Saturday, December 16, 2006

How to defend Password Guessing

We all would have experienced the pain of having to change passwords after every "X" days in some system, mostly our corporate mail a/c. This "X" is usually derived from a formula composed by Anderson. Let P be the probability that a cracker could guess the password and G is the number of guesses that could be tested in one time unit and T is the time units during which the guessing occurs and N be the number of possible passwords, then P >= TG/N. Let me give an example.
Suppose your are allowed to choose a password which is 6 chars long and the password can contain only a-z, A-Z, 0-9. If the attacker could guess 10,000 pwd /sec. If the probability that a cracker could guess is 0.5 then what is the time frame in which the password would be compromised ?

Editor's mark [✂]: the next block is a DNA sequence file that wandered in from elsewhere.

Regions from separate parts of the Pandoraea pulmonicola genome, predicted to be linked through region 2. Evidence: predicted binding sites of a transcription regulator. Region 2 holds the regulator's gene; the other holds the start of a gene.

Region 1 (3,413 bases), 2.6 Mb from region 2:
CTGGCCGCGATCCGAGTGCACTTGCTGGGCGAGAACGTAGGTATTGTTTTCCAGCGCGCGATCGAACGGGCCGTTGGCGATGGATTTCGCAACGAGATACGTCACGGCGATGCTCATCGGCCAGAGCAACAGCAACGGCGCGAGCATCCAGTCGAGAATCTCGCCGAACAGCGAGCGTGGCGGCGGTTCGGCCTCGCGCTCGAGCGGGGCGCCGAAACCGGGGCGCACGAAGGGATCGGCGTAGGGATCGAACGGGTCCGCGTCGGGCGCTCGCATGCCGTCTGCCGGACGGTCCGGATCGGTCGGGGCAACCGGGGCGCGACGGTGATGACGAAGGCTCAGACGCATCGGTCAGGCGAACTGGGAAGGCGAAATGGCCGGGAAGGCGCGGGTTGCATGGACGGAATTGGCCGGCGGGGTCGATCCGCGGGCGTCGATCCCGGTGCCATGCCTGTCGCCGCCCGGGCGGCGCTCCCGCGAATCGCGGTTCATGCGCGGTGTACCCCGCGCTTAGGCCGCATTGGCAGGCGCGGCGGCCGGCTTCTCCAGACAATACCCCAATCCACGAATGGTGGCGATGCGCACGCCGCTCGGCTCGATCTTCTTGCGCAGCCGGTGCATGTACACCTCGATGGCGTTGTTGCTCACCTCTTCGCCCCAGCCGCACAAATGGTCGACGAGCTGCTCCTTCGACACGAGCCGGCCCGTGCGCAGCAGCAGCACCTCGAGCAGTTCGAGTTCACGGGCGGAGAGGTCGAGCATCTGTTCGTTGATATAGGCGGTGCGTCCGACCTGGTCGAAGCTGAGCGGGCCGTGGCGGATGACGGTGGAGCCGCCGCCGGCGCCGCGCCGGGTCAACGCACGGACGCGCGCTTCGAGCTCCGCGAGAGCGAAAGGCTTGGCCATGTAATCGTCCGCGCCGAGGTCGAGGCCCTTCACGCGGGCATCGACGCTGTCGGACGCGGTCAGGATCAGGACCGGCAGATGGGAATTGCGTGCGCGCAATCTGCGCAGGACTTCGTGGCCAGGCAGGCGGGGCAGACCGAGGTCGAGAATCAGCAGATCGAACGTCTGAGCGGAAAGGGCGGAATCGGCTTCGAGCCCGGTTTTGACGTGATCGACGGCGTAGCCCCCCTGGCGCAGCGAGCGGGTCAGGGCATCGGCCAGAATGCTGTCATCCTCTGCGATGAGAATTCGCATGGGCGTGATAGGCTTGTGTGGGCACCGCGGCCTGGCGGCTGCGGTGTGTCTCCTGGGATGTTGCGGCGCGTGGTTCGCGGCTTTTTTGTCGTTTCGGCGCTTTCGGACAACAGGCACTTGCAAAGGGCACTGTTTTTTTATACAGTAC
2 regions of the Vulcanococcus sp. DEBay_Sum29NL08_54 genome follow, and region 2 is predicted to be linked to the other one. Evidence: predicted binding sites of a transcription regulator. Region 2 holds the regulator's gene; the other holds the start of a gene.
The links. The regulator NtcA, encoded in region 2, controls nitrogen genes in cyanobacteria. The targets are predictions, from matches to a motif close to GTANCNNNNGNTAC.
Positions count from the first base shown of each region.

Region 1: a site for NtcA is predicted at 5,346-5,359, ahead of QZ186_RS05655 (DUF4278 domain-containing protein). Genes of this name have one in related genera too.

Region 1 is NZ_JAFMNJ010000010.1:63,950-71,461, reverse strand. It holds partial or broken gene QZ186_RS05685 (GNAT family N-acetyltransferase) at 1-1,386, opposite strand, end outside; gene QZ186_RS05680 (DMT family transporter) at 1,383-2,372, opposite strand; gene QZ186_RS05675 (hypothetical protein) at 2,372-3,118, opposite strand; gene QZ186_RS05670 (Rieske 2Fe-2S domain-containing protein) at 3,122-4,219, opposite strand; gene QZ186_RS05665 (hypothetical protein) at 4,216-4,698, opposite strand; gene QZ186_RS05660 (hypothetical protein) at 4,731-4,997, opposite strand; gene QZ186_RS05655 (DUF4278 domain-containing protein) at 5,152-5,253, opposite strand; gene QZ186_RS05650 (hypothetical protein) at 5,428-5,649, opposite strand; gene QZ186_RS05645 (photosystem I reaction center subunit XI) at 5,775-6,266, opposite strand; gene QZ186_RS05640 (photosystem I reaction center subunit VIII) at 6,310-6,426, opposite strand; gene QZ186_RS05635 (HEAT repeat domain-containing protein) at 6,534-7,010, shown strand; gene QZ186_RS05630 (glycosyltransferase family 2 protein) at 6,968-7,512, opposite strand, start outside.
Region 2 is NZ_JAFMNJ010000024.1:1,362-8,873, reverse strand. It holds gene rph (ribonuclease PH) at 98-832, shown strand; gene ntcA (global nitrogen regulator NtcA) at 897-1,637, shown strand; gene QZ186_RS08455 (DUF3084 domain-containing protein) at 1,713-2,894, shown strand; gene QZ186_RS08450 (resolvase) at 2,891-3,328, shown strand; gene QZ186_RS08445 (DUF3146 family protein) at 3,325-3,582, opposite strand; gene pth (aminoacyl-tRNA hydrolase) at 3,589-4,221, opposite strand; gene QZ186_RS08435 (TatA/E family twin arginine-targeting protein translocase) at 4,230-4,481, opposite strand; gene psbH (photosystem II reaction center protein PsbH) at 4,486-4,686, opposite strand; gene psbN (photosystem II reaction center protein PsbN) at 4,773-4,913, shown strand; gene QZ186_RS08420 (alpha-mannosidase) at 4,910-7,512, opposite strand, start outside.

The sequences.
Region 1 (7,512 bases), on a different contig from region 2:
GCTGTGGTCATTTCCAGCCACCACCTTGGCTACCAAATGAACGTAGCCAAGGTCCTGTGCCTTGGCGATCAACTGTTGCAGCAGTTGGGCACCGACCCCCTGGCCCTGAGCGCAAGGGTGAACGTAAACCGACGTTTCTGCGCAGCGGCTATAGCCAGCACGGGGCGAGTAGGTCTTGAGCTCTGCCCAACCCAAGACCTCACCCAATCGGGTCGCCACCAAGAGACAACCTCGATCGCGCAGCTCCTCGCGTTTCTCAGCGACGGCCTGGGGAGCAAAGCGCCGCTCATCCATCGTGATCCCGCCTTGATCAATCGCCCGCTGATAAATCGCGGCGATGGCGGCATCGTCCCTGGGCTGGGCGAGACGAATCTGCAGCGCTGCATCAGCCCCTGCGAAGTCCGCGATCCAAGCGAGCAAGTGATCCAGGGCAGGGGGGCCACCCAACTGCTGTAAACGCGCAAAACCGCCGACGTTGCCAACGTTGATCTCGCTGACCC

Here P = 0.5
G = 10,000
N = A^S where A is the no of allowed chars in the password and S is the length of the password. Here A - 26 + 26 + 10 = 62 and S - 6, so N = 62 ^ 6
Now we want to find T and from Anderson's formula, T <= NP/G
T <= 62 ^ 6 * 0.5 / 10,000
<= 2,840,012 sec
<= 33 days
So the password needs to be changed every 33 days so that the probability for the password getting compromised is 0.5. I think the corporates would use the same formula for their security policies.
A good essay on real world password analysis from schneier here

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